Connecting through art

The National Gallery recently highlighted work by those who attend the Haven Art Club – participants from Northward and Fairbanks prisons and from the Caribbean Haven rehabilitation center. The art program has become an outlet for communication in an otherwise often-closed world.  


Within the often bleak environment of incarceration at Cayman’s Northward prison, inmate O’Neil Robinson has found a distinctive vehicle for communication – a vital ray of light that is helping him see his way through his term.  

Robinson has found art.  

As a result of his participation in the Haven Art Club, sponsored by State Street Cayman, a number of Robinson’s paintings were on display last month at a temporary exhibition at the National Gallery. 

Robinson says he benefited in many ways from attending Haven Art’s weekly classes at the prison, including “development of my skills, sharing my knowledge with others and the chance to socialize with the other individuals who also love art.” 

He got involved with the program a little over two years ago because he loves drawing. Now, as a result of participating in the classes, he has developed a love for painting as well. His favorite medium is pencil, and portraits, in particular, hold a special fascination for him: “I like the face because while the features are similar, the shape and sizes are different.”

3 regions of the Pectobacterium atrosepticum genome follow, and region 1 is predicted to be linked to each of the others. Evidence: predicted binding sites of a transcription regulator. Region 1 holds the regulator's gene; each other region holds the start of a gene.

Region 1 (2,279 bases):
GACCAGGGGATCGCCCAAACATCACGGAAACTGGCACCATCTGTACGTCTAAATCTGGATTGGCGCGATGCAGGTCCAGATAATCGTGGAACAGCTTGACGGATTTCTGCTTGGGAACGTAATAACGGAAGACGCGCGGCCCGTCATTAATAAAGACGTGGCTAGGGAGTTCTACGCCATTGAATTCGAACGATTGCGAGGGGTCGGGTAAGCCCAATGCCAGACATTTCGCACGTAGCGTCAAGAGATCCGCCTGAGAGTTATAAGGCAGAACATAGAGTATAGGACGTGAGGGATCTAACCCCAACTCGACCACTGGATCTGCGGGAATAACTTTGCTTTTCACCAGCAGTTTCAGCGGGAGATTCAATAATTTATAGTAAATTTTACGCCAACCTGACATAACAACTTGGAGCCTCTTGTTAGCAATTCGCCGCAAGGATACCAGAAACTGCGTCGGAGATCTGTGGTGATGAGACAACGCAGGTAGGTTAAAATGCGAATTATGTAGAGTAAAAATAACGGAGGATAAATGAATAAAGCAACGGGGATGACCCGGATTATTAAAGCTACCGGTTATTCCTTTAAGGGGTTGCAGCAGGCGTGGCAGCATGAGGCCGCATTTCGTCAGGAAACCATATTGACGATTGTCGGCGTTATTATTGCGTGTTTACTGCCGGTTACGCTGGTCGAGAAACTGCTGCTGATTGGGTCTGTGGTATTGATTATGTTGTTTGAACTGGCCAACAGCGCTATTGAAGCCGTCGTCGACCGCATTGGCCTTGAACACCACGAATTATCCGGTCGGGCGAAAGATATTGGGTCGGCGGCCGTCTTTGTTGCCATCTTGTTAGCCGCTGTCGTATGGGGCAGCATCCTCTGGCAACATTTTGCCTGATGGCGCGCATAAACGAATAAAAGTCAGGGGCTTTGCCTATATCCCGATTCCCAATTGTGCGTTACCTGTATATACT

Northward inmates Lindsay Dixon and Carlney Campbell also take part in the art program, and they, too, have experienced the joys of discovery. 

“I have loved art since when I was at school,” says Dixon, adding that the art classes help him relax, express himself and his love and appreciation of art, “and it reminds me of when I used to travel to exotic locations where I’d watch the local artists.” 

Dixon’s favorite mediums are pencil and water colors, and he focuses on drawing and painting faces “because it is easier to express the beauty of people.”  

Campbell, who has been attending art classes for more than two-and-a-half years, describes art as his passion and something that helps him cope with his incarceration.  

He works mainly in acrylics, interpreting anything he sees “because it comes from deep within.” 

Beyond the opportunity to learn new skills, the classes provide him with a way to meet people, Campbell says, and to better understand art from the perspective of different artists. 


A personal connection  

Joseph “Gumba” Betty is an art instructor at Cayman’s men’s and women’s prisons, Northward and Fairbanks, respectively, and quite naturally, a passionate supporter of the art program. 

“I use subjects that the participant can relate to, thus, using it to their advantage as a therapy form,” he says. “Hence the participants can connect with its form from a mental perspective, applying the theory in a positive way, whether in their personal life or on the canvases.” 

Betty says the feedback from participants is always very positive. 

“They allow themselves freely to become one with art and the programmes,” he says, adding that the program is incredibly popular. 

“Enthusiasm is not the word, especially in the male prison,” he says. “They are so into the programs and what they do each session. As a matter of fact, just today in my group, the participants were asking if we can generate more classes for them.” 

Neil Lavis, Cayman’s prison director, is another solid supporter of the art therapy program.